Q: Does Cordova have a hidden gem?

Sheridan Glacier is the most phenomenal attraction. You can land at the airport, get off the plane, and if you’ve got a pack raft you can be kayaking on a glacial lake within 20 minutes. You can even just appreciate it from the shore, with the icebergs scattered across the 6-mile Sheridan glacier face. The lake freezes over every winter and there’s incredible ice skating or biking. I took my 70-year-old dad fatbiking there and it’s going to be one of the most vibrant memories of his entire life!

Q: What else do you love to do in winter?

There’s an incredible downhill ski area, run by the nonprofit Sheridan Alpine Association—a total anomaly for a town our size—and it has one of the first single-chair ski lifts from the early 1950’s that was purchased and installed here from Sun Valley in the 1970’s. Cordova also offers backcountry skiing, heliskiing, cross-country skiing, and snowshoeing. Eyak Lake is also usually skateable at some point in winter.

Q: How about summer?

The Forest Service maintains an inordinate amount of trails for the number of people who live here. Ride a fat bike along the Copper River when it’s not high water, or explore the sand dunes. Raft the Sheridan River. Or hike Haystack Trail; it’s a super family-friendly hike that has vistas of the entire Copper River Delta.

There’s also great camping. And so many moose! Some locals actually refer to the Copper River Delta as the Copper River Moose Ranch. You’ll have a good chance of seeing them especially along Alaganik Boardwalk Slough which is especially amazing in early June, when there’s a massive purple iris bloom!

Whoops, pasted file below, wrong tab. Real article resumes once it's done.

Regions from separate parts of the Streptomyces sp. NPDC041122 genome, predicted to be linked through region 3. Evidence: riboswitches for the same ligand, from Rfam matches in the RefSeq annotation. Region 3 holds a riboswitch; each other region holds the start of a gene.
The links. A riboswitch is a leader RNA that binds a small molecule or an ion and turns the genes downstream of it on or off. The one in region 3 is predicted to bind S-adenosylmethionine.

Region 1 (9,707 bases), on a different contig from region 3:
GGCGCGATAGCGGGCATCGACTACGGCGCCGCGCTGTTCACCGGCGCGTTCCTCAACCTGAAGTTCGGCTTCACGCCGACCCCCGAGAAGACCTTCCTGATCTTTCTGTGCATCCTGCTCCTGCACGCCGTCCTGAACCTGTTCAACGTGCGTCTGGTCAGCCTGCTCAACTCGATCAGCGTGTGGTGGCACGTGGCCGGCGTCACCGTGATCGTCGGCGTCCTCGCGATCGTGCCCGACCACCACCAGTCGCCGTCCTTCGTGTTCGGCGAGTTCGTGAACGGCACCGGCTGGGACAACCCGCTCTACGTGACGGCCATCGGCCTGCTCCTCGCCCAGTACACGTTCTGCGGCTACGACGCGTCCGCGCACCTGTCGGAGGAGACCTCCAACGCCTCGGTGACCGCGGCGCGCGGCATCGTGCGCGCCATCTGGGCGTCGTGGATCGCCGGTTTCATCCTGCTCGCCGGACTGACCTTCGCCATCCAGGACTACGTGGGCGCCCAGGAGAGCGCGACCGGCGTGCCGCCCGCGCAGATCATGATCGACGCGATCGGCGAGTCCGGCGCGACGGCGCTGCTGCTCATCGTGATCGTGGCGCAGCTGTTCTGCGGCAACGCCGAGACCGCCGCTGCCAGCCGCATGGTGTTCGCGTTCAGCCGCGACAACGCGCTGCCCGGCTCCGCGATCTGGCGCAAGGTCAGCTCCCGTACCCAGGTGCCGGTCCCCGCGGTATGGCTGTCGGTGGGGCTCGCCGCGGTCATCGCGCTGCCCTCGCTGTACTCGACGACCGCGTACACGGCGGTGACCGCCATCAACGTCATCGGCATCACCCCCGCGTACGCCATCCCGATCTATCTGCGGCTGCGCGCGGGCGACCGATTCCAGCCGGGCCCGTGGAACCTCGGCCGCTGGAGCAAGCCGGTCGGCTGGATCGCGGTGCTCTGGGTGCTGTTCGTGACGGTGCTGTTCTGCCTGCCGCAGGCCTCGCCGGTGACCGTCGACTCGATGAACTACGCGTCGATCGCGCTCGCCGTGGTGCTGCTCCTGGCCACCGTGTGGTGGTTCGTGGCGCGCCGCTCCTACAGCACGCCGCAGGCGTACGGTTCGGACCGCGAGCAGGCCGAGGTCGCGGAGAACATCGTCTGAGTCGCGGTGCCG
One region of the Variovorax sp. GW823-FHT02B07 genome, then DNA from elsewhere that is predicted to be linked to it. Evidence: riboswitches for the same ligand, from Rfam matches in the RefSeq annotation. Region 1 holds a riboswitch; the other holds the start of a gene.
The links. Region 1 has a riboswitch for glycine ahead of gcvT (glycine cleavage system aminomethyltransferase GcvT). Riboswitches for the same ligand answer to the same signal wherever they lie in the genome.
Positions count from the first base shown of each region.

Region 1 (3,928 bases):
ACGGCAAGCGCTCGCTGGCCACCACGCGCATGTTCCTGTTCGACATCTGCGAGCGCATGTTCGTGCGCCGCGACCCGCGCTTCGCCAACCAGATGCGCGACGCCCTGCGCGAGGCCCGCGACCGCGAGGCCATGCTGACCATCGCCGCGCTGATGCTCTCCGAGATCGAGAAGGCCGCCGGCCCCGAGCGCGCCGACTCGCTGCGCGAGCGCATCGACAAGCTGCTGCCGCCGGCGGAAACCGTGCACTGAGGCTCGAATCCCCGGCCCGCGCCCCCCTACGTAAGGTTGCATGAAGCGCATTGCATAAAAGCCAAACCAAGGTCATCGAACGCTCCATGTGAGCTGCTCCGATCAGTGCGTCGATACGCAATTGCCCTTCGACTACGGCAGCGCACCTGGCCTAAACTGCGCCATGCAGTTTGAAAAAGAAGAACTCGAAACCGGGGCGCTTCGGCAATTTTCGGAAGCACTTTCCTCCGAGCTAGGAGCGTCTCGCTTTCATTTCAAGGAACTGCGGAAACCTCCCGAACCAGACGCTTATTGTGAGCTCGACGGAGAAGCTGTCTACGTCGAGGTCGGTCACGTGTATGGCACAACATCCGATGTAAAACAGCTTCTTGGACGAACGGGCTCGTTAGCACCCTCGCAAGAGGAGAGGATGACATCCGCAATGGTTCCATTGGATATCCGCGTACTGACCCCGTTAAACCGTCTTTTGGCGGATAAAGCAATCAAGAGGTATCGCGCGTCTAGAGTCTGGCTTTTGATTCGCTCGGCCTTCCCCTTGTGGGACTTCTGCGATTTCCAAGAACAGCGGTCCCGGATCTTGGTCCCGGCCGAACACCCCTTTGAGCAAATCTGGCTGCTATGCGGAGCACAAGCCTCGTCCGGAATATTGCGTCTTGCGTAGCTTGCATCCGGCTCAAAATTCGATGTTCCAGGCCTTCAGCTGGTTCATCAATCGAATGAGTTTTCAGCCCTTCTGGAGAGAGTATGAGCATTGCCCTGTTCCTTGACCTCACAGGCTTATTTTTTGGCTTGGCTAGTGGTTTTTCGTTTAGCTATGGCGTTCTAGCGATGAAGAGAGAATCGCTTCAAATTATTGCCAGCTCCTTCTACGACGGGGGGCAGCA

Q: Favorite festivals?

The Ice Worm festival is a hoot, with survival-suit races, a parade, and local competitions. Visitors will feel the love and energy of this town. The Shorebird Festival is also a sure bet. Shorebirds offer a feast for the eyes, and the town practically vibrates with energy. Salmon Jam Festival is a great time to come as well as we have a 5K/10K and marathon, live music and all kinds of activities centered around wild salmon.

Q: What’s your favorite memory of Cordova?

The very first time I came here! I was camping out and things got pretty miserable because it was raining and wet and all I’d brought was a down sleeping bag (NOTE: bring synthetic down camping in a rainforest). It’s sort of typical weather for Cordova and I still enjoyed the hikes, but on the third day, the clouds cracked open and I could see all the mountains that surrounded this place, with rainbows everywhere. It was truly magical. In the end, I have decided the amount of rain we get is a very small entrance fee for this ticket to paradise.

Q: What’s it like to live in a roadless community?

It’s a love-hate relationship. There are times where I think I played the Cordova greatest hits album too many times from a recreational standpoint— that I’m tired of doing the same things over and over. But then I realize everyone does that no matter where you live. Every runner or cyclist goes on the same routes. So when I get to feeling trapped or isolated I know it’s time for a trip. With our busy lives, we tend to do the same things over and over. So really, it’s not all that different here. And, the greatest hits in Cordova are pretty spectacular. My day-to-day is someone else’s vacation. It’s an incredible place to call home.

Cordova, Alaska - aerial view